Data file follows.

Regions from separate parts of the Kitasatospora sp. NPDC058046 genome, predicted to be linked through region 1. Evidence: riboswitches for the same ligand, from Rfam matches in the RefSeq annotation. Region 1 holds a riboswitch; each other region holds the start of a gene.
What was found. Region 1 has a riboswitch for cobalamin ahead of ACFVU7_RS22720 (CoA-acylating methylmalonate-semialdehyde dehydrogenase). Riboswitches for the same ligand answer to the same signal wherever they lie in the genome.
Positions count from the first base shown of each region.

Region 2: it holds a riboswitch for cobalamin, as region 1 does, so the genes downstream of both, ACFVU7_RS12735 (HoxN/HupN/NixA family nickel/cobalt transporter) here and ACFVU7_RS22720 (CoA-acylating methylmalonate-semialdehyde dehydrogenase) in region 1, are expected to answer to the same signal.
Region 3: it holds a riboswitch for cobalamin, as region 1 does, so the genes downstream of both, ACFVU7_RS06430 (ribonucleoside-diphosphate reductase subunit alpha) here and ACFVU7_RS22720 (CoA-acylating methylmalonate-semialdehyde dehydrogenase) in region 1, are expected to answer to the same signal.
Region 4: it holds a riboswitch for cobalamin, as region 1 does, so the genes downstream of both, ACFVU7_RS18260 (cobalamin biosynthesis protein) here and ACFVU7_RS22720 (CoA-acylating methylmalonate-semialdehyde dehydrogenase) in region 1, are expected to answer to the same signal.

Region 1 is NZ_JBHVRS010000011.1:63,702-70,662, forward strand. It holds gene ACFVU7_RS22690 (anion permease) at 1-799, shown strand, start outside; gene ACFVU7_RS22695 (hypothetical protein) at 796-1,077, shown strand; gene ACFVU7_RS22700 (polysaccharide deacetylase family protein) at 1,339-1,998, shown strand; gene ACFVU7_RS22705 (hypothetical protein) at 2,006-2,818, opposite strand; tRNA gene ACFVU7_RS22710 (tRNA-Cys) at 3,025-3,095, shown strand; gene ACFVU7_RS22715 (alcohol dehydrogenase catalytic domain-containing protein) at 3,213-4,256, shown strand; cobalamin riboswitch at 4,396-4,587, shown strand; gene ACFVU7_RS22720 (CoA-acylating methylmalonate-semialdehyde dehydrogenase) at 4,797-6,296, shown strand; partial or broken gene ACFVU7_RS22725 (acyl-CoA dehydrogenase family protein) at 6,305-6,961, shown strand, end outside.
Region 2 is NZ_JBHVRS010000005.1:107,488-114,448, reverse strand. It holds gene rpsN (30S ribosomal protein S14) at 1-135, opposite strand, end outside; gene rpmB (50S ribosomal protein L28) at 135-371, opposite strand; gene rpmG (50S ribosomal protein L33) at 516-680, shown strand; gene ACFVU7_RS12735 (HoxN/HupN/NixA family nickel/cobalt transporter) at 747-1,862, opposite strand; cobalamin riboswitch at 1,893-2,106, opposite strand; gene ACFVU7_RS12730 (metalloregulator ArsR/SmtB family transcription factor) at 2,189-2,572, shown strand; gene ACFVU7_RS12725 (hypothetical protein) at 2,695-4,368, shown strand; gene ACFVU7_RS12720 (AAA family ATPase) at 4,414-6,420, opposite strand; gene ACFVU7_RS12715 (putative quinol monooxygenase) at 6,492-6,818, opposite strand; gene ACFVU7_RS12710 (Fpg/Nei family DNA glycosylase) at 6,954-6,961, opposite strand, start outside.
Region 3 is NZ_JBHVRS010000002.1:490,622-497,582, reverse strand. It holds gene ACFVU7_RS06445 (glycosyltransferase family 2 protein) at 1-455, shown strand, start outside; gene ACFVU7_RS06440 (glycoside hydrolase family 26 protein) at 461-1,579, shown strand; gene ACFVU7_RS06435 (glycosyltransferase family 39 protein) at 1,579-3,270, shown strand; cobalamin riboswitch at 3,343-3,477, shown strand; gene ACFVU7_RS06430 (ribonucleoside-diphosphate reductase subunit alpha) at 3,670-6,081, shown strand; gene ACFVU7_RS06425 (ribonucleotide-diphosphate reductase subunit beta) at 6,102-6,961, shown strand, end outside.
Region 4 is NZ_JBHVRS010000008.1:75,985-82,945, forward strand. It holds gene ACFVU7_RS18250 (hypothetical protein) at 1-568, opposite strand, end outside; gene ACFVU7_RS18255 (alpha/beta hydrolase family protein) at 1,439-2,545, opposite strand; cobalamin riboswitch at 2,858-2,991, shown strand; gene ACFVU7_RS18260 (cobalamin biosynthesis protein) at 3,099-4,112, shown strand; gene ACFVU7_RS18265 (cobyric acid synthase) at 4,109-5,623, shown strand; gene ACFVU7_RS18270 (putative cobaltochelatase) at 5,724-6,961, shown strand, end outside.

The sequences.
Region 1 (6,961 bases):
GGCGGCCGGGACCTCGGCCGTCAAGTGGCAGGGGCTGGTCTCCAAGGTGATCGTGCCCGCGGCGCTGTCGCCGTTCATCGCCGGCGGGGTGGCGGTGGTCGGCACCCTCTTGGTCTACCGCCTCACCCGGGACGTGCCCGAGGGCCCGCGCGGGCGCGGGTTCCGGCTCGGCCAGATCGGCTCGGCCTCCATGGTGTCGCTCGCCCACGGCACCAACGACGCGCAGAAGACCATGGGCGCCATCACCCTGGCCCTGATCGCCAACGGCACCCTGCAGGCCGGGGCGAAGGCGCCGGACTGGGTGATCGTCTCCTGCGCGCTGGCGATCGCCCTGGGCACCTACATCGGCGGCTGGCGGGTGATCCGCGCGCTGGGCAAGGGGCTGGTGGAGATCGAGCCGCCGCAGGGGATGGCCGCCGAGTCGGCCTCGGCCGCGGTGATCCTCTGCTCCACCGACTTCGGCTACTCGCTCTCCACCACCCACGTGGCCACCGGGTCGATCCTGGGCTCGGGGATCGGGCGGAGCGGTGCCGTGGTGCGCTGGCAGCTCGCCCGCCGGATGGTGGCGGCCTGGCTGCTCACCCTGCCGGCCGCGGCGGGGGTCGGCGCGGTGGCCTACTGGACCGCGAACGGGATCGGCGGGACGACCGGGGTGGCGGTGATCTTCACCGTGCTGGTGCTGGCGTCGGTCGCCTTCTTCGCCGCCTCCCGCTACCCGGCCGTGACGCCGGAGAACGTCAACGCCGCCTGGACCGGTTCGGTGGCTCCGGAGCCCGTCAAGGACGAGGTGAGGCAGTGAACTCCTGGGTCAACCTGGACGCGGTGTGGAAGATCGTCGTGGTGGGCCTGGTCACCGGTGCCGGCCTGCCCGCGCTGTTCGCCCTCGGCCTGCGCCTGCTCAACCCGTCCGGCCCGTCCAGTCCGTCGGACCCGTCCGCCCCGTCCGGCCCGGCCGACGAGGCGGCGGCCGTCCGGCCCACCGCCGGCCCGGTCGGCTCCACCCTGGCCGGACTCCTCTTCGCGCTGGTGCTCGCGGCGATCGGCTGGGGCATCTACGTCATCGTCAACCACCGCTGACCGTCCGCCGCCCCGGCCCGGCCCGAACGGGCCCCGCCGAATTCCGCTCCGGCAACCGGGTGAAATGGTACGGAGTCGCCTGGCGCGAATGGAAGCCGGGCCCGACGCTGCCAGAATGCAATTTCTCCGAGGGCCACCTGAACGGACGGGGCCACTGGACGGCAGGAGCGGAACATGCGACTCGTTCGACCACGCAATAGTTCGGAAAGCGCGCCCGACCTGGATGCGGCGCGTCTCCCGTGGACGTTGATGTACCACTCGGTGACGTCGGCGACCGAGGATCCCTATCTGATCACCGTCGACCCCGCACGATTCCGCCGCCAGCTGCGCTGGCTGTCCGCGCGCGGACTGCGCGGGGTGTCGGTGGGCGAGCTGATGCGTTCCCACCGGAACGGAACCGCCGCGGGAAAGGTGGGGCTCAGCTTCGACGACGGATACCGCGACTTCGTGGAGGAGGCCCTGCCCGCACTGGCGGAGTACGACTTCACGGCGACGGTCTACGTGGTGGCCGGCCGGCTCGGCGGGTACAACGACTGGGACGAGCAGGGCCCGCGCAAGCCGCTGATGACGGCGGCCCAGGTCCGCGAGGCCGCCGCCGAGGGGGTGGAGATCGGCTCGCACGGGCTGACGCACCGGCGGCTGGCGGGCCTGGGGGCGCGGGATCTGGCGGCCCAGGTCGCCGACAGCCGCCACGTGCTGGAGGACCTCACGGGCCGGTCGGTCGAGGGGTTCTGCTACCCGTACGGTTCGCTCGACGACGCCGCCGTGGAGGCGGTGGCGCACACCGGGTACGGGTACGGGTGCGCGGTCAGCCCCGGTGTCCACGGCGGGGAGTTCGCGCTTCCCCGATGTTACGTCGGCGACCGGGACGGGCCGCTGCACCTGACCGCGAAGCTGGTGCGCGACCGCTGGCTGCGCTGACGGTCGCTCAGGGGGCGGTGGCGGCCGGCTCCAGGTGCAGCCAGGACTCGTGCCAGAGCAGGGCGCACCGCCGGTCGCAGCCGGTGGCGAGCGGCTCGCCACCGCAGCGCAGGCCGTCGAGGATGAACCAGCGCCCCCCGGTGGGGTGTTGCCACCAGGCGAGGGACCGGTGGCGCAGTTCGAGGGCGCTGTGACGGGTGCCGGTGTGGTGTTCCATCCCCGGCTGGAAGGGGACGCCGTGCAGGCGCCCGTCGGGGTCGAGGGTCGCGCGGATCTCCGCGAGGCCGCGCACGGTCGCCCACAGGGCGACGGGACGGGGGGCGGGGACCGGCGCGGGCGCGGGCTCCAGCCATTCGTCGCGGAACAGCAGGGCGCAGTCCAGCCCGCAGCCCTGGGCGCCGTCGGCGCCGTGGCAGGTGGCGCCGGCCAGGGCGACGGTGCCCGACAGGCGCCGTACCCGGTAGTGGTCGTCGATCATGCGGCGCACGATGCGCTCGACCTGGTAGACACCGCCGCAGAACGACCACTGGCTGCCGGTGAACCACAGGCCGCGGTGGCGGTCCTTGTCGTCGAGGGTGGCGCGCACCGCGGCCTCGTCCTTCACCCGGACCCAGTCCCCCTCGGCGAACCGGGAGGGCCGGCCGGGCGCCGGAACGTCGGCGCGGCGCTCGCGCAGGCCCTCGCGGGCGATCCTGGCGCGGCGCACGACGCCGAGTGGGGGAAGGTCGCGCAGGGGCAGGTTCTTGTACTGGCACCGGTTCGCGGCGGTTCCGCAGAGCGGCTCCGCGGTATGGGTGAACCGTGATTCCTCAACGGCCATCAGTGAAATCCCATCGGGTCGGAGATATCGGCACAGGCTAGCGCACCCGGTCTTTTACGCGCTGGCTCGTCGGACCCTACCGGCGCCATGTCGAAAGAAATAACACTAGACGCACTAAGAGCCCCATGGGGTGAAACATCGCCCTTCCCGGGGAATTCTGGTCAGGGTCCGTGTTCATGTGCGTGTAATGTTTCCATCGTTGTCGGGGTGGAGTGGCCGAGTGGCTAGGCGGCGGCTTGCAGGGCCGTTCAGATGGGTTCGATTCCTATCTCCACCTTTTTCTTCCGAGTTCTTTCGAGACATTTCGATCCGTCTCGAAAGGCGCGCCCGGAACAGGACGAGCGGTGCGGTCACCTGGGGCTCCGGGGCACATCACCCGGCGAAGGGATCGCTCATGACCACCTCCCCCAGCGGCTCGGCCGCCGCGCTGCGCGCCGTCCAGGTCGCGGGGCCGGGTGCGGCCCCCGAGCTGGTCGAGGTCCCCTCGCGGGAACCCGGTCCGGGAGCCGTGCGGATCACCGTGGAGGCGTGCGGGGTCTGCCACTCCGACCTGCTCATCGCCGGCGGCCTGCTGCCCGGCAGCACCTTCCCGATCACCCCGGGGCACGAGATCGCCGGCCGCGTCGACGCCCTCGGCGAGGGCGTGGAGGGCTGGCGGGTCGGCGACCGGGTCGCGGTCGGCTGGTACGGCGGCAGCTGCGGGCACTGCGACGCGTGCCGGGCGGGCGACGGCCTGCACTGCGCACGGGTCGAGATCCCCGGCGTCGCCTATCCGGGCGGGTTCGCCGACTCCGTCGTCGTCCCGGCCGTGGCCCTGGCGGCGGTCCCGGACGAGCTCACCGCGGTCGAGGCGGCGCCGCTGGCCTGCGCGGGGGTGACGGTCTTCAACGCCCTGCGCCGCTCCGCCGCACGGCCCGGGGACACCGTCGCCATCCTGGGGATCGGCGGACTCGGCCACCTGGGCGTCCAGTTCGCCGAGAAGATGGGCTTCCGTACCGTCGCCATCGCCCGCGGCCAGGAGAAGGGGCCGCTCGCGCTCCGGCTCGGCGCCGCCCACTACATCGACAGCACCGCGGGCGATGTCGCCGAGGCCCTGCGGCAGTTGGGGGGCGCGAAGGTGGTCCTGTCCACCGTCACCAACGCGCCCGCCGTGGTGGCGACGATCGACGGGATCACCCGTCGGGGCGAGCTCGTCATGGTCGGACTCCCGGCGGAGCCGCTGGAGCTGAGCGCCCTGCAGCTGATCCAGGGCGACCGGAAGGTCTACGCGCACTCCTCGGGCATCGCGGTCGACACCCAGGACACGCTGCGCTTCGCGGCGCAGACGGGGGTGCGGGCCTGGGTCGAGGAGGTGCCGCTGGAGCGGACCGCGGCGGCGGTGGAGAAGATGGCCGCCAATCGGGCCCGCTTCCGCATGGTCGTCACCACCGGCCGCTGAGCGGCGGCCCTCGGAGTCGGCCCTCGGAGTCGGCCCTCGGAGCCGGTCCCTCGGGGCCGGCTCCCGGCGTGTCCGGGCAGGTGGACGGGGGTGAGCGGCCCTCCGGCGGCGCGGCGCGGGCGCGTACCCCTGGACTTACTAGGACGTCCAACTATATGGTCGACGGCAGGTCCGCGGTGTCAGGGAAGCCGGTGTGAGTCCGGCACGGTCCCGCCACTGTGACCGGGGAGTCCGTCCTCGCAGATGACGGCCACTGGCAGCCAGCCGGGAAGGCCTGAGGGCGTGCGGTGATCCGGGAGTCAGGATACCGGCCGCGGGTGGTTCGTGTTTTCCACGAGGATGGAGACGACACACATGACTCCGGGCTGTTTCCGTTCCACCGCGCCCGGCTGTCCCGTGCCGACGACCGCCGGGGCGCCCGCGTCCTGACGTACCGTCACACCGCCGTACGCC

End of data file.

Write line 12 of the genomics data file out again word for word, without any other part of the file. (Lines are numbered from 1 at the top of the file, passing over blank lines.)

Region 1 (6,961 bases):